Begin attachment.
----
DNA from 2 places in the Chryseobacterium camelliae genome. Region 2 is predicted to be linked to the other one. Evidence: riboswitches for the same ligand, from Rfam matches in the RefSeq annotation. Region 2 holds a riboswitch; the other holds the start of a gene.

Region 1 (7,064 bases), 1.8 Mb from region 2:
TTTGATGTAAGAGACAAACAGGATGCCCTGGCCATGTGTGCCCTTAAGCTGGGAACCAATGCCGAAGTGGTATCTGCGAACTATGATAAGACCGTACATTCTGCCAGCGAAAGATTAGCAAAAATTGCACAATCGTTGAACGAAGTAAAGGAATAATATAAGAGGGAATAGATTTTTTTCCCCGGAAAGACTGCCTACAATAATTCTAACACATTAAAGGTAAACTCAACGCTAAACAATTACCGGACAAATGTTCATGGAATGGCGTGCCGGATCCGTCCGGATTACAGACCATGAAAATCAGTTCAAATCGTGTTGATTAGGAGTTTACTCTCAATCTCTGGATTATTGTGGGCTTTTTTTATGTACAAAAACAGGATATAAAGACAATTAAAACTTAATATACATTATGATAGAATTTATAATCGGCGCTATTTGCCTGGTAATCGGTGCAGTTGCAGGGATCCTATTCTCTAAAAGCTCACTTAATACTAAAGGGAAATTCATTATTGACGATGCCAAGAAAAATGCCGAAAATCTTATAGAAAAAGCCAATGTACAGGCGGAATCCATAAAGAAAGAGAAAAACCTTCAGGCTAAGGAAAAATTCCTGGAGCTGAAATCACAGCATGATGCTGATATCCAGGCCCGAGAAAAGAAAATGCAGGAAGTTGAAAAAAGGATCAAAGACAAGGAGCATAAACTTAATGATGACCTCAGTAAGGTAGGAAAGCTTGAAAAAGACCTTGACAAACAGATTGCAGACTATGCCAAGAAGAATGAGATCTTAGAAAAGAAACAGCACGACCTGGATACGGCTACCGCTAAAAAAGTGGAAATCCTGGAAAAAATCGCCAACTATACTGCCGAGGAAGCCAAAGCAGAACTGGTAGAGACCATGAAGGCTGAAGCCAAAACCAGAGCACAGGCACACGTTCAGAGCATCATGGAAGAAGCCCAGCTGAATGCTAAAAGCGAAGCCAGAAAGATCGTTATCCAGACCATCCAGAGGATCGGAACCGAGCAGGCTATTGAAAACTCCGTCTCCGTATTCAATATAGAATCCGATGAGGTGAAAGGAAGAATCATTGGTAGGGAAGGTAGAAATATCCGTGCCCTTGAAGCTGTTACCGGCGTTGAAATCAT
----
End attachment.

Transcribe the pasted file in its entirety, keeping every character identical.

DNA from 2 places in the Chryseobacterium camelliae genome. Region 2 is predicted to be linked to the other one. Evidence: riboswitches for the same ligand, from Rfam matches in the RefSeq annotation. Region 2 holds a riboswitch; the other holds the start of a gene.

Region 1 (7,064 bases), 1.8 Mb from region 2:
TTTGATGTAAGAGACAAACAGGATGCCCTGGCCATGTGTGCCCTTAAGCTGGGAACCAATGCCGAAGTGGTATCTGCGAACTATGATAAGACCGTACATTCTGCCAGCGAAAGATTAGCAAAAATTGCACAATCGTTGAACGAAGTAAAGGAATAATATAAGAGGGAATAGATTTTTTTCCCCGGAAAGACTGCCTACAATAATTCTAACACATTAAAGGTAAACTCAACGCTAAACAATTACCGGACAAATGTTCATGGAATGGCGTGCCGGATCCGTCCGGATTACAGACCATGAAAATCAGTTCAAATCGTGTTGATTAGGAGTTTACTCTCAATCTCTGGATTATTGTGGGCTTTTTTTATGTACAAAAACAGGATATAAAGACAATTAAAACTTAATATACATTATGATAGAATTTATAATCGGCGCTATTTGCCTGGTAATCGGTGCAGTTGCAGGGATCCTATTCTCTAAAAGCTCACTTAATACTAAAGGGAAATTCATTATTGACGATGCCAAGAAAAATGCCGAAAATCTTATAGAAAAAGCCAATGTACAGGCGGAATCCATAAAGAAAGAGAAAAACCTTCAGGCTAAGGAAAAATTCCTGGAGCTGAAATCACAGCATGATGCTGATATCCAGGCCCGAGAAAAGAAAATGCAGGAAGTTGAAAAAAGGATCAAAGACAAGGAGCATAAACTTAATGATGACCTCAGTAAGGTAGGAAAGCTTGAAAAAGACCTTGACAAACAGATTGCAGACTATGCCAAGAAGAATGAGATCTTAGAAAAGAAACAGCACGACCTGGATACGGCTACCGCTAAAAAAGTGGAAATCCTGGAAAAAATCGCCAACTATACTGCCGAGGAAGCCAAAGCAGAACTGGTAGAGACCATGAAGGCTGAAGCCAAAACCAGAGCACAGGCACACGTTCAGAGCATCATGGAAGAAGCCCAGCTGAATGCTAAAAGCGAAGCCAGAAAGATCGTTATCCAGACCATCCAGAGGATCGGAACCGAGCAGGCTATTGAAAACTCCGTCTCCGTATTCAATATAGAATCCGATGAGGTGAAAGGAAGAATCATTGGTAGGGAAGGTAGAAATATCCGTGCCCTTGAAGCTGTTACCGGCGTTGAAATCAT